Picayune City Council proposed budget includes no millage increases
Published 7:00 am Wednesday, August 14, 2019
Discussions during a budget workshop held by the Picayune City Council Tuesday state that no millage increases will be recommended for the next fiscal year. The information presented during the workshop is preliminary and could change before final approval of the Council, said City Clerk Amber Hinton.
The city has had some increases in franchise fees, such as Mississippi Power Company and Charter Communications, Hinton said. When their fees increase, their franchise fees go up too, meaning more income for the city. Sales tax revenues are also increasing. A conservative estimate shows sales tax revenue is at $5,000 more a month on average, Hinton said.
The proposed budget includes a 2 to 2.5 percent raise for city employees for cost of living increases, Hinton said. In the previous year, all city employees received a three percent cost of living increase. The proposed increase this year is a merit based increase, but Hinton expects all employees to receive the pay increase, she said.
The city’s health insurance plan has improved slightly, Hinton said, with a reduction in calendar year and out of pocket expenses for both the base and family plans. Previously, the city switched from United to Blue Cross Blue Shield, which has resulted in decreased rates, Hinton said.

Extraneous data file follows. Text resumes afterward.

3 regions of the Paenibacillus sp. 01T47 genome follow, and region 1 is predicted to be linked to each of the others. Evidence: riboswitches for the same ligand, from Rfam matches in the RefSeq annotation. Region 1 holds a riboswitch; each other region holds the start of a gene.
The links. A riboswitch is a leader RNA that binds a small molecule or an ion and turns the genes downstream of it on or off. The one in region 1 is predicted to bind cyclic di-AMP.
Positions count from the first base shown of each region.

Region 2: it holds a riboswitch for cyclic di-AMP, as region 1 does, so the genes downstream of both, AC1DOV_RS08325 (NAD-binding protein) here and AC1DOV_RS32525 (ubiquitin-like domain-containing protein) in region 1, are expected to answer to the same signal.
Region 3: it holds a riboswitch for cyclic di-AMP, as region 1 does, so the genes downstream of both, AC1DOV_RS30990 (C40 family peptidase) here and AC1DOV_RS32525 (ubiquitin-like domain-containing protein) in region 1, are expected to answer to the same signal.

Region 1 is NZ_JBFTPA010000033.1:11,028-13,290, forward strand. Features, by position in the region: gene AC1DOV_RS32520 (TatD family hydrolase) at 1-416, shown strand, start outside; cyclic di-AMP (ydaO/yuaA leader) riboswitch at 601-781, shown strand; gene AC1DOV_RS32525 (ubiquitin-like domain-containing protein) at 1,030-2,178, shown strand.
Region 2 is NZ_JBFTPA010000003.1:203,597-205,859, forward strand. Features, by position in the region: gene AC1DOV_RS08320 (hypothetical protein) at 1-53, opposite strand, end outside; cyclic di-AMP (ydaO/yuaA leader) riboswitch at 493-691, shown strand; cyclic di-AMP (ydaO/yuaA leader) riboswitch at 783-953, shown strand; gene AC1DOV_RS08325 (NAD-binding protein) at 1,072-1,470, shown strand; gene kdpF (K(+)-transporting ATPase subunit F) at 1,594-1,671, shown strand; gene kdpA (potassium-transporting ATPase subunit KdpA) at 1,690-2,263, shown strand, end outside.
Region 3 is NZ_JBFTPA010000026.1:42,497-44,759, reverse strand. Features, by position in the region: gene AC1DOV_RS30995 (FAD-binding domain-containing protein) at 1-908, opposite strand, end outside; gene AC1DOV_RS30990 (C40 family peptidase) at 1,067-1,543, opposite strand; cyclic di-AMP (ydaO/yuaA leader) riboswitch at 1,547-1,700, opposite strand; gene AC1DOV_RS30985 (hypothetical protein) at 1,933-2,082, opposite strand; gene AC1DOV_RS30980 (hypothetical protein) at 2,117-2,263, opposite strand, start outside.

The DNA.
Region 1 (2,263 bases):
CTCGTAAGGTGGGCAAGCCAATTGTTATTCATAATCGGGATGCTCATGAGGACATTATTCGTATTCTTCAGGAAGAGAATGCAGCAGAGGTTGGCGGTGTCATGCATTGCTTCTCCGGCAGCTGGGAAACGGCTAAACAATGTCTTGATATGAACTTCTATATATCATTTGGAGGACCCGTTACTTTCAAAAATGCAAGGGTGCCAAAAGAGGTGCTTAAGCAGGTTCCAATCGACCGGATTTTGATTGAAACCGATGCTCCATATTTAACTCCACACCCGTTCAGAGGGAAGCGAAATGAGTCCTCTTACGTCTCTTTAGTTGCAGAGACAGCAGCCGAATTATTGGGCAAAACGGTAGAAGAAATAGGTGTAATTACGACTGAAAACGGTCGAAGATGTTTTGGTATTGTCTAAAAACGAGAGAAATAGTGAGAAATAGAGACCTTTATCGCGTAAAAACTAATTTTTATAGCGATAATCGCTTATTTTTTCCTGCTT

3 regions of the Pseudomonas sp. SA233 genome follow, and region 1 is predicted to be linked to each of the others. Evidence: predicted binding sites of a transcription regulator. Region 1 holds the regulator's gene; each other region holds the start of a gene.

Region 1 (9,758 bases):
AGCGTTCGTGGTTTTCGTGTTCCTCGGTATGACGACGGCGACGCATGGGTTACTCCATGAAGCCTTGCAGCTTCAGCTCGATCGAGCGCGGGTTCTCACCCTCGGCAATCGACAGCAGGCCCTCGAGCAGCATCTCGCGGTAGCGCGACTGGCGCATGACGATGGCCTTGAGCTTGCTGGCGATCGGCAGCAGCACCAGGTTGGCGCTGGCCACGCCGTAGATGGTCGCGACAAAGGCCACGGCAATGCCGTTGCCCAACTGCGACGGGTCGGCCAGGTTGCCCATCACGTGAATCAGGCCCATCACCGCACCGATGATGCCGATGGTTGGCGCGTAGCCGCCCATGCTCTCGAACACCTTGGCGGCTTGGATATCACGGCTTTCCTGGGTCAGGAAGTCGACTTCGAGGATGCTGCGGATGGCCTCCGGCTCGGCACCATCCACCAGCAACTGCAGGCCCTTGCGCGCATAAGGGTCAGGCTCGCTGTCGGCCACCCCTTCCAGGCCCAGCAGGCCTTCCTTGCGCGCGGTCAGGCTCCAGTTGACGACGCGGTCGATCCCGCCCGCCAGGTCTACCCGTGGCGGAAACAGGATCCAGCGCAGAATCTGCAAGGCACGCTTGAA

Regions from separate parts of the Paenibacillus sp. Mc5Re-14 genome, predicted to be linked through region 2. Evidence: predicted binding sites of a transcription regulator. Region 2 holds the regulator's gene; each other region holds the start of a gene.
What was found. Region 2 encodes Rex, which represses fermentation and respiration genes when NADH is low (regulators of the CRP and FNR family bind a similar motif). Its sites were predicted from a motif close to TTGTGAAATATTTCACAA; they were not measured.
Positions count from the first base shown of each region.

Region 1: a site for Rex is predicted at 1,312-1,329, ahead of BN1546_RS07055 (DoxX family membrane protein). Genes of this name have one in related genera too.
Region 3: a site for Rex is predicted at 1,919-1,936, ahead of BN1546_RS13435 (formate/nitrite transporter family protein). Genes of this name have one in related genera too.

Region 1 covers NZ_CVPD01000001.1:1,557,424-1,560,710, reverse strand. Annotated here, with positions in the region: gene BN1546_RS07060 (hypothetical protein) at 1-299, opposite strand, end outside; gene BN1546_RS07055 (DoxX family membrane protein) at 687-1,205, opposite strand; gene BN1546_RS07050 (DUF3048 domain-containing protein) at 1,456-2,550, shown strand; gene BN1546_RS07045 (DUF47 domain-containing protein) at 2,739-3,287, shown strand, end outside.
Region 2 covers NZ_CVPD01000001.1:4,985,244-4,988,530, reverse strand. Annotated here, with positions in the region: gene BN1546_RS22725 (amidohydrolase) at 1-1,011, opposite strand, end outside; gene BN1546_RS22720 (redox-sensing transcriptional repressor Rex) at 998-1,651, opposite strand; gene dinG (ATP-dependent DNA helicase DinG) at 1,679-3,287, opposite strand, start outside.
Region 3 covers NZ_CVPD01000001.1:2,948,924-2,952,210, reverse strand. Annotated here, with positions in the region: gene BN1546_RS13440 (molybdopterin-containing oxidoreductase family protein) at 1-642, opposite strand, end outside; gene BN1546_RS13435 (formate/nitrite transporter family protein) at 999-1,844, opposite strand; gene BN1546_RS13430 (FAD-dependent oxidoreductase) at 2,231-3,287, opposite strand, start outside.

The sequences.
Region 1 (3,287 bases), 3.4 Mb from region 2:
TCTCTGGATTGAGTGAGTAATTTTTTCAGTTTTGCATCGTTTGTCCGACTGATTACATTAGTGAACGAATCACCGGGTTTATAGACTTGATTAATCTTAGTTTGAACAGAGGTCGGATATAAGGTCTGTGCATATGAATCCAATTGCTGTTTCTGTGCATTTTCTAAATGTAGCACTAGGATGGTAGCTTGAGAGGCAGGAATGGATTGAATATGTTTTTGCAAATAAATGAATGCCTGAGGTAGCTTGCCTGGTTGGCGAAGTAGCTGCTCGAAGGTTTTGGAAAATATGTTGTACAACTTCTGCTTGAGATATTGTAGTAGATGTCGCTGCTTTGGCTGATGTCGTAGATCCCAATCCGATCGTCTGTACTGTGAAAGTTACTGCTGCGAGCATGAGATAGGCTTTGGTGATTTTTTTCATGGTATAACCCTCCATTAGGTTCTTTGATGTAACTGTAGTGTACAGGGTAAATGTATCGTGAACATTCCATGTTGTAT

The proposed budget also reallocates some money for street paving, Hinton said. The city would put $200,000 back into the general fund and dedicate it to drainage work, Hinton said. In the proposed budget, the public works department would hire a two person crew dedicated to drainage and purchase equipment, and the remaining $70,000 would be placed in a capital improvements fund. Action by the Council action would be required to use those funds, which can only be spent on drainage work, Hinton said.
Picayune Main Street is also requesting the city pay for the $10,000 the organization spends for security at the two street festivals and the Blues and Heritage Festival each year, Hinton said. If the city provided security for those events, the cost could potentially be higher, Hinton said. Members of the Council expressed interest in providing security for one of the festivals.
Budget workshops will continue Wednesday and a proposed budget will be presented to the Council on August 20.